Maria Quiñones-Sánchez, a former city council member in Philadelphia who’s now working with Boricuas Con Biden, a group organizing Puerto Rican voters for the president, said that the campaign engaged with the Latino community overall in Pennsylvania too late in 2020, but she’s encouraged by the early outreach this year.

“The Puerto Rican/Latino community is not only growing, but electing people in all corners of the state,” she said. “So we become that margin that others don’t look at that’s going to make the difference if the campaign engages us — and ties our reality to the future of our country.” 

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What worries Stephen Breyer about America’s democracy

By Kristen Welker

It’s been almost two years since Stephen Breyer stepped down from the U.S. Supreme Court, and it’s been more than a year since his last TV interview. 

But I sat down with Breyer this week to discuss his new book, “Reading the Constitution: Why I Chose Pragmatism, Not Textualism,” as well as his thoughts on the Supreme Court, American politics and the ruling that overturned Roe v. Wade. 

In our interview, Breyer talked about what worries him about the state of this country’s democracy.

WELKER: Do you worry that too many people have lost the ability to listen in this country?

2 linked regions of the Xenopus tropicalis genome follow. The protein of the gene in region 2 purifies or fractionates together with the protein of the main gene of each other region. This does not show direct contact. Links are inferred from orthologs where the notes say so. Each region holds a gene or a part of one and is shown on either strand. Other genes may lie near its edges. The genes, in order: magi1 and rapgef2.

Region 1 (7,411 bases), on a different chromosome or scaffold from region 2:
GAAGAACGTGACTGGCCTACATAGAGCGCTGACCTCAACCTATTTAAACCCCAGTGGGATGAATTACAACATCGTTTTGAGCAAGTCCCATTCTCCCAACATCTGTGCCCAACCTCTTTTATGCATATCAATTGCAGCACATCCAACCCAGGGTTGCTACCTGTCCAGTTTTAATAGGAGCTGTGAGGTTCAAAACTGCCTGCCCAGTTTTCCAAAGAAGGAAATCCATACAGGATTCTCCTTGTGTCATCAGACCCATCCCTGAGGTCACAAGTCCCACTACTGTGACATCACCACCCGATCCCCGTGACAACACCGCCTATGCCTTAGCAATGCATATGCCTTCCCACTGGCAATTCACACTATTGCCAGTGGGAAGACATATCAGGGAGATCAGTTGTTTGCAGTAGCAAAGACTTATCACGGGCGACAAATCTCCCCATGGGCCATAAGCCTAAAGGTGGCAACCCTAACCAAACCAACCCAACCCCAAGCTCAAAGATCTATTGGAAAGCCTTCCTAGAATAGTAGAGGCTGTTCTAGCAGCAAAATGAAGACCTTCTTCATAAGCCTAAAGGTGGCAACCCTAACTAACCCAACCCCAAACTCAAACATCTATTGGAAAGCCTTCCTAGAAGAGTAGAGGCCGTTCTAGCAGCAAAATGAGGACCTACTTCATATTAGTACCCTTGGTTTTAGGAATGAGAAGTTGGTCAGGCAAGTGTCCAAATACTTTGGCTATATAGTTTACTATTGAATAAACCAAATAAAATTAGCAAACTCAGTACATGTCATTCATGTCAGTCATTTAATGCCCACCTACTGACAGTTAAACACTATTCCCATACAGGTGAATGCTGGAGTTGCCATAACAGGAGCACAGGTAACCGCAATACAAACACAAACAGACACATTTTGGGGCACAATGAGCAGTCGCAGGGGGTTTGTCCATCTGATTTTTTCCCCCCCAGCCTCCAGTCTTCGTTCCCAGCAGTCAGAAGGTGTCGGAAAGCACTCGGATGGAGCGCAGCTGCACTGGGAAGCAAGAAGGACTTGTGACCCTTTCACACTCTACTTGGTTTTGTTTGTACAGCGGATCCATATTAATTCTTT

WELKER: And where does that leave us?


WELKER: What does that potentially mean for the state of this country’s democracy?

BREYER: Hey, look, there are two sides to many things. One, you said United States of America? Hey. This is, in part, the United States of America. So, the United States of America? We used to think, and I still think, that maybe we’re not listening as much as we should.

Breyer also said the infamous leak of the draft opinion overturning Roe v. Wade was “unfortunate.” I also asked him about reports that prior to the leak, discussions among the justices were coalescing around a compromise that would have left Roe in place, while imposing a ban on abortion after 15 weeks.

WELKER: Did you think that a compromise was possible before the leak? Around 15 weeks?

BREYER: I usually hope for compromise.

WELKER: So you were hopeful there could be a compromise?

BREYER: You want to put words in my mouth. I’m careful what I say on this. Because I say our interests are different. I don’t want to make news. I’ve written what I’ve thought. If you think there is news in here or in the dissent, go right ahead. But I don’t want to say something and make an issue.